One of the 13 defendants accused of health and safety breaches in the lead-up to the Whakaari/White Island eruption has made a legal challenge to have a WorkSafe charge dismissed.
The National Emergency Management Agency (NEMA) has refuted a charge of failing in its duty to ensure the health and safety of other persons were not put at risk from work carried out as part of the business or undertaking. This included the risk to tour operators and tourists visiting Whakaari.
NEMA is accused of failing to take steps to eliminate or reduce the likelihood of exposing individuals to a risk of death or serious injury from volcanic activity.
The alleged period of offending was between April 4, 2016, and December 10, 2019.
The charge carried a maximum penalty of a $1.5 million fine.
Forty-seven people were on Whakaari when it erupted on December 9, 2019 - 22 people died and many others suffered serious injuries.
WorkSafe New Zealand has opposed NEMA's application to dismiss the charge.
Yesterday in the Whakatane District Court Judge Evangelos Thomas heard legal arguments by the agency's lawyer Victoria Casey QC.
Casey argued that the WorkSafe charge laid against her client was "wholly misconceived" and it was not feasible that a conviction could be achieved at trial.
She argued NEMA was not caught by Section 36 (2) of the Health and Safety at Work Act and WorkSafe had "confused" risk management functions with issues of public occupational health and safety.
"NEMA says WorkSafe has fundamentally misunderstood civil defence emergency management and fundamentally misunderstood who NEMA is and what it does."
Casey said the accusation that NEMA, a small agency of about 60 staff, were in some way responsible for the deaths and injuries of 47 people "weighs heavily on them".
But WorkSafe's decision to charge NEMA was "fundamentally flawed" particularly, in describing the Crown agency as a PCBU or a person conducting a business or undertaking.
She said NEMA was a Crown agency and its function was in national crisis response and national policy advisory role, and not a day-to-day operational risk reduction role.
She argued NEMA was being "unfairly targeted" by WorkSafe when it was the civil defence emergency management group which actually had the operational functions.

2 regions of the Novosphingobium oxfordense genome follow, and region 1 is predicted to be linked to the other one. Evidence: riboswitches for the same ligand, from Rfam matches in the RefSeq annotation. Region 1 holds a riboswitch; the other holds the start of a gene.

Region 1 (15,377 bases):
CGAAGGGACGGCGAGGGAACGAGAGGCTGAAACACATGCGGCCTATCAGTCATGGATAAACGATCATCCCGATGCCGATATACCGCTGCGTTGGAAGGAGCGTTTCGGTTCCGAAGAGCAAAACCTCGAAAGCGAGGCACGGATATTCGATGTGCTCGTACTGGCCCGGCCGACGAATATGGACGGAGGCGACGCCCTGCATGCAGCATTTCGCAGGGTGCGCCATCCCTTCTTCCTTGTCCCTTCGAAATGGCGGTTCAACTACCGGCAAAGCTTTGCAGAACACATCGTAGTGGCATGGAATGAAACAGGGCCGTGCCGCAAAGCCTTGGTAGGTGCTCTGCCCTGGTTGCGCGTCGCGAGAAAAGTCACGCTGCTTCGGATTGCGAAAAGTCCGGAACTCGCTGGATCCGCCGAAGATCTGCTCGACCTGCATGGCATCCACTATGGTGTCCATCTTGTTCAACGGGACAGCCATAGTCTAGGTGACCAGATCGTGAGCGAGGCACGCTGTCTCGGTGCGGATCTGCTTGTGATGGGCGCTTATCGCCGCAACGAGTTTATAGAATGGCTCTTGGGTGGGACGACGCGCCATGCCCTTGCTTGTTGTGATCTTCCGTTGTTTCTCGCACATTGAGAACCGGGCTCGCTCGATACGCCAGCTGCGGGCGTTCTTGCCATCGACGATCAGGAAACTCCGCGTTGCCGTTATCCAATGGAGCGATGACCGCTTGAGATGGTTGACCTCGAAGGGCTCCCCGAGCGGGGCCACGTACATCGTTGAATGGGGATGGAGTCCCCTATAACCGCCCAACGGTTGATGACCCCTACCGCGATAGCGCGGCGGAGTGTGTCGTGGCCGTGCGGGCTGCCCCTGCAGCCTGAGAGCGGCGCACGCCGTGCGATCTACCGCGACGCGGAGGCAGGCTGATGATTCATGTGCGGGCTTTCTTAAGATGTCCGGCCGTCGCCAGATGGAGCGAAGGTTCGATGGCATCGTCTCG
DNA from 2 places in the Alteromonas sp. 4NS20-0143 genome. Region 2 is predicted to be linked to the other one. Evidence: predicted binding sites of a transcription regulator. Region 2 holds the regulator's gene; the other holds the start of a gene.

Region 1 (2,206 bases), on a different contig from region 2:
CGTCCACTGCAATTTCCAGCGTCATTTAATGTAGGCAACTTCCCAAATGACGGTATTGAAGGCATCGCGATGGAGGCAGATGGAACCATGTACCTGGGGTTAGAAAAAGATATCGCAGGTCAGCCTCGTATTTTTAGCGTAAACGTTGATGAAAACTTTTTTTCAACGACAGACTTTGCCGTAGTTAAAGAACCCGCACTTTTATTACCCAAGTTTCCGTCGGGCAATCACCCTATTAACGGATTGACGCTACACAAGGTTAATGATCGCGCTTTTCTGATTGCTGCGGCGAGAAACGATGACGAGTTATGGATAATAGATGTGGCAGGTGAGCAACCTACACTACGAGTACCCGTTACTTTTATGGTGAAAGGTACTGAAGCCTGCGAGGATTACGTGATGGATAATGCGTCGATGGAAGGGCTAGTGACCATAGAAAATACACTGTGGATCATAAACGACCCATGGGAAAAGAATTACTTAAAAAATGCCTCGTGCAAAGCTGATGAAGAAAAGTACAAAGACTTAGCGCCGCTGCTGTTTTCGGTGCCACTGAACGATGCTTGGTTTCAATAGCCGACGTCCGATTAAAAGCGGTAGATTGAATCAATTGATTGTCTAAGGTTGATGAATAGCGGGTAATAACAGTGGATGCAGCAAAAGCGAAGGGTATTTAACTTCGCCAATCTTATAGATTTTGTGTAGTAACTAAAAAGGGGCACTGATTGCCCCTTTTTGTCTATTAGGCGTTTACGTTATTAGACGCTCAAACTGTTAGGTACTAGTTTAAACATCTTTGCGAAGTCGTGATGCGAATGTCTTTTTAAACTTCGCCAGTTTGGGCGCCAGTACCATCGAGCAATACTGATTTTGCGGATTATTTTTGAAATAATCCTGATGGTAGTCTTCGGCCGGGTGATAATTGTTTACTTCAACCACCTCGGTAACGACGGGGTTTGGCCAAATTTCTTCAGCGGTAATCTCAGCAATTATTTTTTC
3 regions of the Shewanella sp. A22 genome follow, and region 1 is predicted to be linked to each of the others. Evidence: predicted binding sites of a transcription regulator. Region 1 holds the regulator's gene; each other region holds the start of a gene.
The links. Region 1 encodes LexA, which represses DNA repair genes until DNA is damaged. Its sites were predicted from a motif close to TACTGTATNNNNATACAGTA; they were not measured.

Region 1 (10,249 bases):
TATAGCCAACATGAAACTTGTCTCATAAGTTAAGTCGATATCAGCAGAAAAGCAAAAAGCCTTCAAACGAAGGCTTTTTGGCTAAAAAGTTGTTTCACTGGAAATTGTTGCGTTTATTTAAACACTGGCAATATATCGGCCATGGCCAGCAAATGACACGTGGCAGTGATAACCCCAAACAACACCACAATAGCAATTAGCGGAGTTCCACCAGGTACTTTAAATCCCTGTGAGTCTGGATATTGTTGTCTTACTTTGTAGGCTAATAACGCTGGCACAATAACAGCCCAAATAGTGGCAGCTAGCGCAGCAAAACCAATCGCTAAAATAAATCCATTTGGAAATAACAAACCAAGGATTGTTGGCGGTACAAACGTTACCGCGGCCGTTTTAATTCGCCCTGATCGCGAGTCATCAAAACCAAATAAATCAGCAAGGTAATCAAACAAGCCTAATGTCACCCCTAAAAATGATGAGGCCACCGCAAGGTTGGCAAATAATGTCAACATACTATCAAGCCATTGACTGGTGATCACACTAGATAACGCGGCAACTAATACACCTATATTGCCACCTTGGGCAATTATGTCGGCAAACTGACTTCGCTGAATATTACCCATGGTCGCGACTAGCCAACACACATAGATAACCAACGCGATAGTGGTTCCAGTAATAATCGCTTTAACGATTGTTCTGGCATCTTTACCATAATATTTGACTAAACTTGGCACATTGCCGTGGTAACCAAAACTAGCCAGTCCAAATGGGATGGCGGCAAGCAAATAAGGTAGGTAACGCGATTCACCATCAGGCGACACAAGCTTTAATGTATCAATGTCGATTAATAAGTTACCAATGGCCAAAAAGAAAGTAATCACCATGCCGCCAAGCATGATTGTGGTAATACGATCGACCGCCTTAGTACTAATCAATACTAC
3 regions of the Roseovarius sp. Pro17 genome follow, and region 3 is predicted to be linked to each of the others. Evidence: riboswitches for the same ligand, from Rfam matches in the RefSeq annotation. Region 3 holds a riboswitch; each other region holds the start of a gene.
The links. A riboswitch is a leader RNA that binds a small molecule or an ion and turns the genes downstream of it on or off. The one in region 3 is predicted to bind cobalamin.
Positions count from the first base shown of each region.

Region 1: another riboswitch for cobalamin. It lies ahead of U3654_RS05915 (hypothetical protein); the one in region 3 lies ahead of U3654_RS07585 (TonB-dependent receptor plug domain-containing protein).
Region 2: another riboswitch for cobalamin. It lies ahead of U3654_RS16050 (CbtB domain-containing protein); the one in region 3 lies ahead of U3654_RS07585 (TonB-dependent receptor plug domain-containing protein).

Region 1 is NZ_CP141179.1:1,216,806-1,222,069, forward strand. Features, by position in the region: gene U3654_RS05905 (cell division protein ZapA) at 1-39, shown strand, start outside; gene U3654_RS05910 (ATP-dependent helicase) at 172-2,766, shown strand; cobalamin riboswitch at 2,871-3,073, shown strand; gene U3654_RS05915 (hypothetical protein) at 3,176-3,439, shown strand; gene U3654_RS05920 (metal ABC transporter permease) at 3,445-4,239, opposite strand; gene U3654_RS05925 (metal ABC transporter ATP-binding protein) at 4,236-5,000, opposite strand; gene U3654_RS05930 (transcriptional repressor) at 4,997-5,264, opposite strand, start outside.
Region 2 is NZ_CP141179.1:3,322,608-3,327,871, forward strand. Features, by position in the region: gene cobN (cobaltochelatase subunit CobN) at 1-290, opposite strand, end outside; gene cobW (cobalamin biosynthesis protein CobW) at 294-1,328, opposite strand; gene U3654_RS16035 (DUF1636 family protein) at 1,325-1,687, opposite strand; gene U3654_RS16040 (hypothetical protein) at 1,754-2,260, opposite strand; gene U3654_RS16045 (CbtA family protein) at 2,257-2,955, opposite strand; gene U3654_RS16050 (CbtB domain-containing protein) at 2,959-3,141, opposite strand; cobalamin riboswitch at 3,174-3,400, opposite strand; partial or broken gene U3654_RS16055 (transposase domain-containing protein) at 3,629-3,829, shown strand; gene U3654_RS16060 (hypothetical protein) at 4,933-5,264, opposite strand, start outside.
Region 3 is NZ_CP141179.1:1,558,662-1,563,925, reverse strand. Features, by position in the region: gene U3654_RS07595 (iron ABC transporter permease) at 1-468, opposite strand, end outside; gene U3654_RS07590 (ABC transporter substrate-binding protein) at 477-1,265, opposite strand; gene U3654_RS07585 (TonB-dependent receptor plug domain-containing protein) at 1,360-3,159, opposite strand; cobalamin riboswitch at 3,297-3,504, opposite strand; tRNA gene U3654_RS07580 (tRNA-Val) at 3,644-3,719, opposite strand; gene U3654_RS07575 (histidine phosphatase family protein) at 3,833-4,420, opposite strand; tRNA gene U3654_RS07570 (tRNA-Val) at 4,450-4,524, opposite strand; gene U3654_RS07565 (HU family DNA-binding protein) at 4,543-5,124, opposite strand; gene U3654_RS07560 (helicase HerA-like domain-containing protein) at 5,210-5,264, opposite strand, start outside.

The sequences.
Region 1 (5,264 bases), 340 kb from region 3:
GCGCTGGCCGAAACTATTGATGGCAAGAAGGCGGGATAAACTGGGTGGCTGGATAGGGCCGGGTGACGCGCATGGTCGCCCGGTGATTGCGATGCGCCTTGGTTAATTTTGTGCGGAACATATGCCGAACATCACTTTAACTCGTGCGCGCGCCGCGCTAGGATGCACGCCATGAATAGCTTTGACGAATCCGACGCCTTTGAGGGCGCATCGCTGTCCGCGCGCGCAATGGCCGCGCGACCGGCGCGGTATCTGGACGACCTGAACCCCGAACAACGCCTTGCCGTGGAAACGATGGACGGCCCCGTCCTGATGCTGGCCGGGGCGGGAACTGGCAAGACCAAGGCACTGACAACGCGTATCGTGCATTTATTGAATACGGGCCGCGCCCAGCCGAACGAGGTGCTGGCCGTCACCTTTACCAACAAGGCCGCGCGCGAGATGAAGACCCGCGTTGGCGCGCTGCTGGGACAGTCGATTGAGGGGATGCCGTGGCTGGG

Casey said WorkSafe's suggestion that NEMA had responsibilities as a lead agency to undertake a health and safety risk assessment for Whakaari sat well outside its scope.
"It is not NEMA's role to undertake a public health and safety operational function.
"NEMA's function is very much as part of the national security system but at a policy and advisory role level within the framework of civil defence emergency management."
Casey said NEMA was not responsible for day-to-day risk assessment of hazards or day-to-day communications with tourists, tour operators and individual landowners.
However, WorkSafe's summary of facts seemed to suggest NEMA could have asked for more information from Geological and Nuclear Sciences (GNS) about the risk.
"There seems to be subtle hints and whistles in the summary that NEMA should have issued a national warning [an eruption was imminent] but failed to act, which is deeply unfair and hurtful to the staff concerned."
There was no failure by NEMA, she submitted.
Casey said none of WorkSafe's own critical expert witness briefs of evidence alleged GNS should have done something more either.
She said none of WorkSafe's monitoring and forecast expert witnesses had challenged the science and analysis of the risk on the day of the eruption, nor GNS's actions in terms of its response.
"In fact, a critical expert's evidence was that there was no single warning sign that the explosive eruption we have here was imminent, requiring a national warning or advisory in the lead-up to the eruption."
Casey said there was no contest that the "science was correct" and it was as good as it could be in terms of GNS's risk assessment on the day of the eruption.
"No matter what conversation NEMA had with GNS or any suggestion that a national warning or alert should have been issued was answered by an interview RNZ had with a GNS scientist two days after the eruption," she said.
Casey said the scientist confirmed that despite the alert level being raised, they had intended to visit the island the day after the eruption took place.
"WorkSafe is entirely misconceived in alleging that NEMA's role is as a lead agency for risk reduction for volcanoes.
"And WorkSafe's suggestion that NEMA is mandated to pass on GNS risk assessment information to the public, tourism operators and individual landowners is not correct.
"There is a clearly a policy and operational functions divide here."
To hold the agency criminally responsible for regulatory failures outside the scope of its role and functions was "untenable" under the law, Casey said.
The others charged were: the island's owner Whakaari Management Limited and its directors Andrew, James and Peter Buttle; GNS Science; White Island Tours Limited; Volcanic Air Safaris Limited; Aerius Limited; Kahu NZ Limited; I D Tours New Zealand Limited; and Tauranga Tourism Services Limited.
The remaining 11 defendants have all pleaded not guilty and a four-month trial has been set to start in July 2023.
The charges do not relate to events on the day of the eruption, or the rescue efforts.
Today WorkSafe's prosecutor Kirsty McDonald QC will respond to those submissions.